Deangela Provo knows what it means to play on an unlevel playing field.
“I think that some of the barriers Black youth are facing when it comes to finding employment — and meaningful employment at that — is resources,” the 17-year-old told Global News.
The Toronto teen is one of many Black youths facing social and economic barriers in Canada — barriers that advocates say are rooted in systemic racism. “A lot of communities lack the resources and the accessibility for youth — sometimes it may be distance or affordability, if there are fees involved.”
Fees for organized sports, for example, or for advanced education, but a new National Basketball Association (NBA) program aims to give Black youth a leg up in overcoming barriers to success.
“Food insecurity, housing, you know if we look at social assistance reform — that needs to happen,” said Agapi Gessesse, executive director of Career Education Empowerment (CEE) Centre for Young Black Professionals. The Toronto organization’s mission is to help Black youth in priority neighborhoods achieve financial prosperity.
“There are so many barriers that are at a policy level that are preventing our Black youth from upward mobility,” Gessesse said.
A labour market snapshot from Statistics Canada, based on a three-month average ending May 2021 shows that racial gaps persist in employment rates — with 26 per cent of Black youth in this country unemployed — almost twice the rate of their non-Black counterparts (at 14.8 per cent). When it comes to competing for and accessing meaningful employment, Black youth are also at a disadvantage — with data from January of this year, revealing that one-third (33.2 per cent) of Black Canadians are living in low-income households — nearly double the rate of non-visible minority Canadians (16.6 per cent).
Looking to change the game and close the racial wealth gap, the NBA Foundation — the league’s first-ever charity — is awarding a $500,000 grant to the CEE Centre.
“We know far too many times our Black youth don’t have the opportunities around skill development, meaningful employment, mentorship and the like,” said Greg Taylor, executive director of the NBA Foundation.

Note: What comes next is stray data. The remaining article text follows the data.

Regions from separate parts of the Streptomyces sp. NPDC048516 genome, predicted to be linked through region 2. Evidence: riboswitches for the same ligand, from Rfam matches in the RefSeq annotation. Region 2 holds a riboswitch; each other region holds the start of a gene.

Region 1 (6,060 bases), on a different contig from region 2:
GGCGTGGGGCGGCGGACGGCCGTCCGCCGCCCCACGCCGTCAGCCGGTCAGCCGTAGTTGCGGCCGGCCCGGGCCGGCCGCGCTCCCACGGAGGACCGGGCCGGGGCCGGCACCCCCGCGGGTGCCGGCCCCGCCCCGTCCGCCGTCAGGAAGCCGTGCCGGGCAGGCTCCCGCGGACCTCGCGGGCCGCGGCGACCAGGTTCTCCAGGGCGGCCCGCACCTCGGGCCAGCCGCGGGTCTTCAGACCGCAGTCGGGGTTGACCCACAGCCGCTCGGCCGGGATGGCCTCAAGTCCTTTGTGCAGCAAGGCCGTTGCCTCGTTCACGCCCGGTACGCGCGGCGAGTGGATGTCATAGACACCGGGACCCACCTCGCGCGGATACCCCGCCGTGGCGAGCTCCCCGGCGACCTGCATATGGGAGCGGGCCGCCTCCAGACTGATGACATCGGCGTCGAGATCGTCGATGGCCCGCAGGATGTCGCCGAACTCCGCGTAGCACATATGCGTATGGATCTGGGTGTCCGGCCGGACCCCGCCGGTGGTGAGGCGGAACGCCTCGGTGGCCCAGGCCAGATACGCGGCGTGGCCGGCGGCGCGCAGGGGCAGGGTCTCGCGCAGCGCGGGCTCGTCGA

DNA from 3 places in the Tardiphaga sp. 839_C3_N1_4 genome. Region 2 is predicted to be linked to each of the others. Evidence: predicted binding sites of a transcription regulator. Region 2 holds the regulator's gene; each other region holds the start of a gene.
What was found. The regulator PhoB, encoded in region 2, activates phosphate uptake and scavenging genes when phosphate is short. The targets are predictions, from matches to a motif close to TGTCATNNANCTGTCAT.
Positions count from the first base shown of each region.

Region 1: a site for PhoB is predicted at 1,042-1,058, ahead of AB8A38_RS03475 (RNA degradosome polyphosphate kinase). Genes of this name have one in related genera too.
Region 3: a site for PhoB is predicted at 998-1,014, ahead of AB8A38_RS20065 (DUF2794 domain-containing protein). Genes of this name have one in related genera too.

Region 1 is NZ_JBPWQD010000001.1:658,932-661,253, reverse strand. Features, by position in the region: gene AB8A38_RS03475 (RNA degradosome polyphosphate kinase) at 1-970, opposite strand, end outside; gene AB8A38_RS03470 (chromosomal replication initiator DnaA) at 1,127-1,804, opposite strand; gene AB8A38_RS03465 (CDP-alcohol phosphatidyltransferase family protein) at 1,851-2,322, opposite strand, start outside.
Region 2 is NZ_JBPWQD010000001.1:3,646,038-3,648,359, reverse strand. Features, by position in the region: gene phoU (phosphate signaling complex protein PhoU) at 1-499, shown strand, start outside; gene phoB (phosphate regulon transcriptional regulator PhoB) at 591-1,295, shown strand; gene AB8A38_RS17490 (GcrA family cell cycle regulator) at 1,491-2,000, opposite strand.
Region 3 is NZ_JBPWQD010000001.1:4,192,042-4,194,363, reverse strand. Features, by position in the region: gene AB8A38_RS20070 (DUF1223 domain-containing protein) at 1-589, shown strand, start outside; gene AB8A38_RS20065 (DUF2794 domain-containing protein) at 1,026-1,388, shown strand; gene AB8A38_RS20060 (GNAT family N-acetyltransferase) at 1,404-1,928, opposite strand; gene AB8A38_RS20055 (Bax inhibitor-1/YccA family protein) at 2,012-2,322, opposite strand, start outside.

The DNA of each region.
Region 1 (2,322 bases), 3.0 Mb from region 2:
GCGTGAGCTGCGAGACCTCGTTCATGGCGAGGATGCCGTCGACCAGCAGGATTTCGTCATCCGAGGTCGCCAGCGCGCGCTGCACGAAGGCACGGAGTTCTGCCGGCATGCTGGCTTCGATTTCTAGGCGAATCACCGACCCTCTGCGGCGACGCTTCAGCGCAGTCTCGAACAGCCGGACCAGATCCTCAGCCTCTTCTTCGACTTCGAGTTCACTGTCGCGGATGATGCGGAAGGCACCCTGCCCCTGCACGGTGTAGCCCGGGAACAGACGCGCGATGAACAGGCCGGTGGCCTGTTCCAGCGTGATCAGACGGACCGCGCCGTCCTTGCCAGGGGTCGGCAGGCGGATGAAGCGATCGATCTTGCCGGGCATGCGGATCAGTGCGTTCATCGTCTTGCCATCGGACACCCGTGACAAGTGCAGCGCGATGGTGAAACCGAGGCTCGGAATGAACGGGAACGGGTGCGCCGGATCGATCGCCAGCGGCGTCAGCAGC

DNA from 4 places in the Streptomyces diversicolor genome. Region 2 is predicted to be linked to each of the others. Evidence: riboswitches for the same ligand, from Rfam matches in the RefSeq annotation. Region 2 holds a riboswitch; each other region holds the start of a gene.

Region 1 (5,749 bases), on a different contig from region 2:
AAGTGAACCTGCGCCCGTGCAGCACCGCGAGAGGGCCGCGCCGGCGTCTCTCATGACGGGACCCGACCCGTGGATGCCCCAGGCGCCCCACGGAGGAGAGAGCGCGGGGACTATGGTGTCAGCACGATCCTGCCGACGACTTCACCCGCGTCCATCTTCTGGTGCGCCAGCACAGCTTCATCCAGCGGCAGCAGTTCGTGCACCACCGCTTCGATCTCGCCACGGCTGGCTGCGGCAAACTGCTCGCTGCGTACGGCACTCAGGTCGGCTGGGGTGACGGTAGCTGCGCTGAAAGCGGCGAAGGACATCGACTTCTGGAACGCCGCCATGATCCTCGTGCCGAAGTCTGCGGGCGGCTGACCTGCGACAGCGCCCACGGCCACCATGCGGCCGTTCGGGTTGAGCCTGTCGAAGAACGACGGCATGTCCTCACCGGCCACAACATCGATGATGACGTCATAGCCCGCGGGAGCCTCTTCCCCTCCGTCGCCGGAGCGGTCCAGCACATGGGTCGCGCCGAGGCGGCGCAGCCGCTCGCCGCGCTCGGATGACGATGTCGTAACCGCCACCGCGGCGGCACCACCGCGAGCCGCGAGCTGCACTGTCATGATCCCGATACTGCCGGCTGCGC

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“The purpose of this grant to CEE really is about those outcomes. We know they have a tremendous reputation in preparing and placing young people of colour in meaningful employment and we’re just really excited to partner with them.”
Gessesse says the financial boost will play an instrumental role in improving the futures of racialized youth, particularly in Toronto and Montreal.
“Black and Indigenous communities are overrepresented in all the wrong places, and we want to flip that coin,” said Gessesse. “We want to be represented in all the right places, we want to be represented in leadership, we want to be represented at board levels, we want to be represented in management, in IT.”
CEE Centre will administer the grant in partnership with MLSE LaunchPad in Toronto and DESTA Black Youth Network in Montreal, to deliver supports to Black youth. That includes providing personal development and skills training in industries like business, tech, arts and sports.
The grants will fund training and opportunites that according to Taylor, will lead to sustainable jobs.
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“What happens historically is our young people from this community end up in retail or food service or health-care and there’s honour in all work, please don’t get me wrong — but we know these industries are hyper-local and hyper-vulnerable,” said Taylor.
The grant will also be used to increase full-time employment in the sports and recreation sector through MLSE LaunchPad’s Leader-in-Training (LIT) program — a program that has already changed Provo’s life.
“MLSE prepared me for the workforce because now I have a job at MLSE on their members’ service team,” said Provo.
“[The Leader-in-Training program] was a really motivating experience for me because it showed me how many jobs are out there with people my skin colour –and a lot of female-led jobs are out there as well where women are taking roles that are in athletic fields and that was very empowering for a young woman like myself.”
While she is grateful for the NBA’s investment in her program, Provo is calling on other Canadian organizations to put their money where their mouth is.
“If it wasn’t for organizations like the NBA and what they’re giving back to the communities, we wouldn’t have programs like the LIT program,” said Provo. ” We need more people to put money out to invest in the young communities and the young people in the communities, because we are the future.”
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